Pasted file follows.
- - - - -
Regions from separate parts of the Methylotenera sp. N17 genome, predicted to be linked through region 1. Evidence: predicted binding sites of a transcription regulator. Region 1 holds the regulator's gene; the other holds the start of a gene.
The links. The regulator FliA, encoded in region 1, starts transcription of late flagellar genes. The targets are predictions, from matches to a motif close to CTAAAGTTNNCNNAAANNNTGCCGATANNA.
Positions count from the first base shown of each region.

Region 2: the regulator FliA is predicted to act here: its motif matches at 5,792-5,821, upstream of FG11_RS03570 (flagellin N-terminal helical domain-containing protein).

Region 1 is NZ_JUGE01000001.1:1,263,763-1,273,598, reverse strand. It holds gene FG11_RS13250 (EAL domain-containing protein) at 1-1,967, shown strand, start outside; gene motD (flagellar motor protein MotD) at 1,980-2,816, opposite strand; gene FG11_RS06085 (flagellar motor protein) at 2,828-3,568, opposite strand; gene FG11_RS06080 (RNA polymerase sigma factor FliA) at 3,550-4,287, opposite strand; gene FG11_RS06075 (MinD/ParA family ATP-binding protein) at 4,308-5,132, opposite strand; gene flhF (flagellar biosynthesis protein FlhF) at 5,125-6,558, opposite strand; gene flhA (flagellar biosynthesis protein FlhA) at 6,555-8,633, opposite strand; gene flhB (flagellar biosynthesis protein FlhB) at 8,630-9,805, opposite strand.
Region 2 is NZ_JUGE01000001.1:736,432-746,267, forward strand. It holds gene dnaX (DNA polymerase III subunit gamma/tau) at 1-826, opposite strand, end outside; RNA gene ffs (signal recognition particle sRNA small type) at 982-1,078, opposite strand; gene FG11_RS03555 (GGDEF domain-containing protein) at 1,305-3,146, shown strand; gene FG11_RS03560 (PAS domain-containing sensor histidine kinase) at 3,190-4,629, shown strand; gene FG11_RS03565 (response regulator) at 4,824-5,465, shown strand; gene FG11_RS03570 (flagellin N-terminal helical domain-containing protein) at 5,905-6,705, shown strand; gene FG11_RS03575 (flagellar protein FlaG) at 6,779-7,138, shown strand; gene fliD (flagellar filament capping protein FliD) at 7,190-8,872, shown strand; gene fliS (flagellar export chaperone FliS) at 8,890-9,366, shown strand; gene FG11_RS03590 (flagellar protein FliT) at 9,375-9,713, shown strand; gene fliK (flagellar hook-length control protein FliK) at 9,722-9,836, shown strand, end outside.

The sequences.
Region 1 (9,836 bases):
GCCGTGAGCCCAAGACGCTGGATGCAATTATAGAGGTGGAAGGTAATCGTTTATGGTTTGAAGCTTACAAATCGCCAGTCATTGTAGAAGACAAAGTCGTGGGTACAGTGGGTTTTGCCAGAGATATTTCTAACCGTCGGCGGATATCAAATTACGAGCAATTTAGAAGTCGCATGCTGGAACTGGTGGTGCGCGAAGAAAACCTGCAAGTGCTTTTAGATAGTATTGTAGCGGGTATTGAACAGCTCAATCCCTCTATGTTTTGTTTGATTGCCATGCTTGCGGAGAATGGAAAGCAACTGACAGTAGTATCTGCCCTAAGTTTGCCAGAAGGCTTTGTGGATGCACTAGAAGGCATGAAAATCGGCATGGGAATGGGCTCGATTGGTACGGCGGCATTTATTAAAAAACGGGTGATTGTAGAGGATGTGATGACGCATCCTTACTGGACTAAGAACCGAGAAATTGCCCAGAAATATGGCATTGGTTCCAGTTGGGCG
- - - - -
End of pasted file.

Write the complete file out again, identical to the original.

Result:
Regions from separate parts of the Methylotenera sp. N17 genome, predicted to be linked through region 1. Evidence: predicted binding sites of a transcription regulator. Region 1 holds the regulator's gene; the other holds the start of a gene.
The links. The regulator FliA, encoded in region 1, starts transcription of late flagellar genes. The targets are predictions, from matches to a motif close to CTAAAGTTNNCNNAAANNNTGCCGATANNA.
Positions count from the first base shown of each region.

Region 2: the regulator FliA is predicted to act here: its motif matches at 5,792-5,821, upstream of FG11_RS03570 (flagellin N-terminal helical domain-containing protein).

Region 1 is NZ_JUGE01000001.1:1,263,763-1,273,598, reverse strand. It holds gene FG11_RS13250 (EAL domain-containing protein) at 1-1,967, shown strand, start outside; gene motD (flagellar motor protein MotD) at 1,980-2,816, opposite strand; gene FG11_RS06085 (flagellar motor protein) at 2,828-3,568, opposite strand; gene FG11_RS06080 (RNA polymerase sigma factor FliA) at 3,550-4,287, opposite strand; gene FG11_RS06075 (MinD/ParA family ATP-binding protein) at 4,308-5,132, opposite strand; gene flhF (flagellar biosynthesis protein FlhF) at 5,125-6,558, opposite strand; gene flhA (flagellar biosynthesis protein FlhA) at 6,555-8,633, opposite strand; gene flhB (flagellar biosynthesis protein FlhB) at 8,630-9,805, opposite strand.
Region 2 is NZ_JUGE01000001.1:736,432-746,267, forward strand. It holds gene dnaX (DNA polymerase III subunit gamma/tau) at 1-826, opposite strand, end outside; RNA gene ffs (signal recognition particle sRNA small type) at 982-1,078, opposite strand; gene FG11_RS03555 (GGDEF domain-containing protein) at 1,305-3,146, shown strand; gene FG11_RS03560 (PAS domain-containing sensor histidine kinase) at 3,190-4,629, shown strand; gene FG11_RS03565 (response regulator) at 4,824-5,465, shown strand; gene FG11_RS03570 (flagellin N-terminal helical domain-containing protein) at 5,905-6,705, shown strand; gene FG11_RS03575 (flagellar protein FlaG) at 6,779-7,138, shown strand; gene fliD (flagellar filament capping protein FliD) at 7,190-8,872, shown strand; gene fliS (flagellar export chaperone FliS) at 8,890-9,366, shown strand; gene FG11_RS03590 (flagellar protein FliT) at 9,375-9,713, shown strand; gene fliK (flagellar hook-length control protein FliK) at 9,722-9,836, shown strand, end outside.

The sequences.
Region 1 (9,836 bases):
GCCGTGAGCCCAAGACGCTGGATGCAATTATAGAGGTGGAAGGTAATCGTTTATGGTTTGAAGCTTACAAATCGCCAGTCATTGTAGAAGACAAAGTCGTGGGTACAGTGGGTTTTGCCAGAGATATTTCTAACCGTCGGCGGATATCAAATTACGAGCAATTTAGAAGTCGCATGCTGGAACTGGTGGTGCGCGAAGAAAACCTGCAAGTGCTTTTAGATAGTATTGTAGCGGGTATTGAACAGCTCAATCCCTCTATGTTTTGTTTGATTGCCATGCTTGCGGAGAATGGAAAGCAACTGACAGTAGTATCTGCCCTAAGTTTGCCAGAAGGCTTTGTGGATGCACTAGAAGGCATGAAAATCGGCATGGGAATGGGCTCGATTGGTACGGCGGCATTTATTAAAAAACGGGTGATTGTAGAGGATGTGATGACGCATCCTTACTGGACTAAGAACCGAGAAATTGCCCAGAAATATGGCATTGGTTCCAGTTGGGCG